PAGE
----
I mean: REALLY read it; going through all the words and sentences and paragraphs and get through to the end.
During the time that I was working for BBC World Service (2002-2012) one of the more important guidelines for online content producers was: "All you have to play with is the first page, and in fact, first paragraph of your piece. You have to grab your audience's attention there, and say whatever you want to say in the top part of the page, before the user needs to scroll down, because they rarely do!"
There has been plenty of evidence supporting this theory (see likes of which in here, here and here) and as far as I know, this is still what's being preached in BBC, and many prominent international media organizations.
So what should we do?
Your blog post is a product
|Your post should be a matchbox:|
simple, small, to the point
And considering the evidence (read their conclusion as: "global short attention-span syndrome") you need to come up with a product like a matchbox, rather than Swiss army knife. Simple, Small, to the point.
As a product you need to think about two main aspects:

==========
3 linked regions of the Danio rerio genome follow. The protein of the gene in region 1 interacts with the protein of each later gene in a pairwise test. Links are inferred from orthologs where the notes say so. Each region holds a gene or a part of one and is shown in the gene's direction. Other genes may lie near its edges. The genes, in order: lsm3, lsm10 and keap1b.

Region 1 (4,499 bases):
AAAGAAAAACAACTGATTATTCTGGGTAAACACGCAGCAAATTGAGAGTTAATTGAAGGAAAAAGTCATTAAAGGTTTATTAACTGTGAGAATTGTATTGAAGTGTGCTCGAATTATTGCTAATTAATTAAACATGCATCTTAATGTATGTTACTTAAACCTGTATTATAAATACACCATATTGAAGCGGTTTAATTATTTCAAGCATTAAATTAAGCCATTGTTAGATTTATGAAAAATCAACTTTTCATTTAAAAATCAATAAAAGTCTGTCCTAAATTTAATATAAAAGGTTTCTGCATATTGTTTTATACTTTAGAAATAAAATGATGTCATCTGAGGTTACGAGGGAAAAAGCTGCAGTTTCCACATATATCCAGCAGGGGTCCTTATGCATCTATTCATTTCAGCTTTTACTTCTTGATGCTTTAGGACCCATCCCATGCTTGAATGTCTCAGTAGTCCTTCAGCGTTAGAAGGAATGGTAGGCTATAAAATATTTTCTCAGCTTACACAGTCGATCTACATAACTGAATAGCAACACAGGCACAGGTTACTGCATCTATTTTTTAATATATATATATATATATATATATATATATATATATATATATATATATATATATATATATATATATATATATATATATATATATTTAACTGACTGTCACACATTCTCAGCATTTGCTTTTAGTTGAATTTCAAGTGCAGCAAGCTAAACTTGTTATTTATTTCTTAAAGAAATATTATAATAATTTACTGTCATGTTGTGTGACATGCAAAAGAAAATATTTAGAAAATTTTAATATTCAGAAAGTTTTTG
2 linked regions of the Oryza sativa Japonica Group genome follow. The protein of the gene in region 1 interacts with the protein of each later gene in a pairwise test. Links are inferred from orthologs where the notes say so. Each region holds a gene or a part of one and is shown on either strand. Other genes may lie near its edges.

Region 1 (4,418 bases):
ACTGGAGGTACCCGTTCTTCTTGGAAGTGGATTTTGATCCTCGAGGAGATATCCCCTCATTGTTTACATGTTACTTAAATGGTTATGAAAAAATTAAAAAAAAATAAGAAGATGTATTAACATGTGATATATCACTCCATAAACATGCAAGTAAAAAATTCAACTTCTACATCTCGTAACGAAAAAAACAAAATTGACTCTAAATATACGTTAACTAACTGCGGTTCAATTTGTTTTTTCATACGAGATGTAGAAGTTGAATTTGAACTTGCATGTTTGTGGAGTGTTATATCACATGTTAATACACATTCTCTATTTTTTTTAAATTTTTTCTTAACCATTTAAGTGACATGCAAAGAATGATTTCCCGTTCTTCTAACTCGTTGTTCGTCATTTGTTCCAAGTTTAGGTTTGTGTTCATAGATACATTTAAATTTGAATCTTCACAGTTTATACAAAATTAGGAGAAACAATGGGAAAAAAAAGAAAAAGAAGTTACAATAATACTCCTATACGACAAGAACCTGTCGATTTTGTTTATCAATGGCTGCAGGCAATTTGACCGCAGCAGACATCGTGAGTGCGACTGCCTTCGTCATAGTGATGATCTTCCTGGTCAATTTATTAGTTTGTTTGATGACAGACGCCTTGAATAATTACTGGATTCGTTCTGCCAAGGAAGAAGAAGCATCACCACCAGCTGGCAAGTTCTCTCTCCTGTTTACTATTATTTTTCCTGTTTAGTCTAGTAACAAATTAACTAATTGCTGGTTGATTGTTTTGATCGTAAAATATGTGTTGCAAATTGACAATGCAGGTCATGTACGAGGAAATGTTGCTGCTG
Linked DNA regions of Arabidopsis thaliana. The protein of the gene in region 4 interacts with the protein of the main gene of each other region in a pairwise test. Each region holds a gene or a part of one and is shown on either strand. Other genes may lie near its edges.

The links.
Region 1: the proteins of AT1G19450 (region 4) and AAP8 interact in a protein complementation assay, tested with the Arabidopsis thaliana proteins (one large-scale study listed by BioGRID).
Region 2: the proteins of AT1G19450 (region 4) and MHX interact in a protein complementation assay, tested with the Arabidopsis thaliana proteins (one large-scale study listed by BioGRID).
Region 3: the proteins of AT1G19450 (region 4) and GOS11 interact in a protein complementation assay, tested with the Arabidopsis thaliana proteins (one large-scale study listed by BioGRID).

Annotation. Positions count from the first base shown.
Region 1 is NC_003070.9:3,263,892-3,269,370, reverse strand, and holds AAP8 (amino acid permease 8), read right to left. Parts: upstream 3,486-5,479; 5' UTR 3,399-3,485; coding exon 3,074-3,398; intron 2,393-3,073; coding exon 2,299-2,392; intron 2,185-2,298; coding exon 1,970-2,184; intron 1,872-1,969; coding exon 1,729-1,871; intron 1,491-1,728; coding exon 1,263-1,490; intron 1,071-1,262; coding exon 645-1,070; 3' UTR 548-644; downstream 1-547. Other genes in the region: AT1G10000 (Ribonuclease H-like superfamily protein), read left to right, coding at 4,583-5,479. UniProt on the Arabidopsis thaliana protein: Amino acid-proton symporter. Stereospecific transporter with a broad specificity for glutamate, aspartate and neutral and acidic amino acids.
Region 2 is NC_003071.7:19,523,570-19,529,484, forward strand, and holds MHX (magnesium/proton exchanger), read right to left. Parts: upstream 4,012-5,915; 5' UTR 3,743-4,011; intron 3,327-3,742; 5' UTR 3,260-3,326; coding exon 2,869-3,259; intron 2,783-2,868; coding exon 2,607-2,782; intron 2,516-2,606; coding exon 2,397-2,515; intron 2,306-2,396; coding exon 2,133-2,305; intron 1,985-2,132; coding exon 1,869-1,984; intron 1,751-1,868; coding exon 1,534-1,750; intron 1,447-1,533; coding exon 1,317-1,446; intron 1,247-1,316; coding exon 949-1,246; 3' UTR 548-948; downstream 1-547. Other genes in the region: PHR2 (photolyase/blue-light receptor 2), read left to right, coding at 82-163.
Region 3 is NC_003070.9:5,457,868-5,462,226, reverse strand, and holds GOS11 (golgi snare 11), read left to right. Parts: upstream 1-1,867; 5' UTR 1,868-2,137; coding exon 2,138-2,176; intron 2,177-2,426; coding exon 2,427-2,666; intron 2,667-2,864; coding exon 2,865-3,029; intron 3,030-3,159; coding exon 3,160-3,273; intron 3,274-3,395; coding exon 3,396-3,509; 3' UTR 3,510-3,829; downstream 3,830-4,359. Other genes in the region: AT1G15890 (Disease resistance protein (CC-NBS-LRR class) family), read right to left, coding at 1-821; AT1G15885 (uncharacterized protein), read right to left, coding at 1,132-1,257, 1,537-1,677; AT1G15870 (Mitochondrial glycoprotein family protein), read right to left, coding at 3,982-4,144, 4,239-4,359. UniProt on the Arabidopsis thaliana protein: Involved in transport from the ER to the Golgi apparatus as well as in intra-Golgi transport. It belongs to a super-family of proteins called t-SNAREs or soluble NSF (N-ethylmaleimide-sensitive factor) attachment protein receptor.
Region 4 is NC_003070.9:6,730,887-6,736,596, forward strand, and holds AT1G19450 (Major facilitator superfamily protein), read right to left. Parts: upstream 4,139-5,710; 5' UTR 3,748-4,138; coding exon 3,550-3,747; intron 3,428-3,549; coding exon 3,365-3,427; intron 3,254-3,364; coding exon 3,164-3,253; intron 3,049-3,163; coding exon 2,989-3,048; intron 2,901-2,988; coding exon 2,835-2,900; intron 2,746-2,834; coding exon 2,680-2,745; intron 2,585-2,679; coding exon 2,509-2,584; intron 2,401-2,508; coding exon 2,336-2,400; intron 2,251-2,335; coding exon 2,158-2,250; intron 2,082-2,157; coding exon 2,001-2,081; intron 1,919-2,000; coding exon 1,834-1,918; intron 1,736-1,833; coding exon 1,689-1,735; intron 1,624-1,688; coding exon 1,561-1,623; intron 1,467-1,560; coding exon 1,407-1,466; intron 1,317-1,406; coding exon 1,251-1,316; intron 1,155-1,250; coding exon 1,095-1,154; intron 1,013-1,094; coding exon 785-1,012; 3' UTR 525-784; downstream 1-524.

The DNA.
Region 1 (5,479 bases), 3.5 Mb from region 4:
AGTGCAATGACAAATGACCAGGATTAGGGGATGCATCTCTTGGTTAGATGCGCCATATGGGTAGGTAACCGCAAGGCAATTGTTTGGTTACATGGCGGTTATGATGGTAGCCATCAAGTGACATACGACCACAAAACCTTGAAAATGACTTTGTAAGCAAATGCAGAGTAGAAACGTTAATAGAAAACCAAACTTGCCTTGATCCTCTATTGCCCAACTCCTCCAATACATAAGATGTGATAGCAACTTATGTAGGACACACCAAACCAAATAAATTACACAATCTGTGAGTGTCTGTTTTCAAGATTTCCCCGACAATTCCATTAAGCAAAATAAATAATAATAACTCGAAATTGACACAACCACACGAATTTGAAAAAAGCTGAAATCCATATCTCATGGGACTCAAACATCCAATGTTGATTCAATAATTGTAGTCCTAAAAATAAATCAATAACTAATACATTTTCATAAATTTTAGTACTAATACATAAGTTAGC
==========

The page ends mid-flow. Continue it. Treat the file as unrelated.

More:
a. Content (the idea itself, what is it that your "product" supposed to do)
b. Form (packaging, how can you make sure that the "product" is bought, and also used)
You are a technical blogger (an assumed audience of this post) and have something to write about. I believe you need to answer these questions, before putting pen on paper (or fingertip on keyboard... whatever)
1. What is the purpose of your post? Are you trying to spread the knowledge? educating people? or just blowing off steam about some bug you've come across? Do you actually want your post to be read by as many people as possible? or you're happy as long as one or two like-minded people read it?
1.5. Consistency always raises your profile. Are you happy with being a part-time educator, part-time bug nagger? Or you actually prefer to be known by only one of them?
2. Have you thought about your audience? Who are they? Are they "Oracle Ace directors?" Are they supposed to be technically as able as you are? How you considered the fact that even among Oracle Ace Directors people have different abilities? Not everybody is an "Optimizer guru," "Recovery master," or "Replication genius", and they all might still be Oracle Ace Directors. Do you care if someone reads your post and doesn't understand it?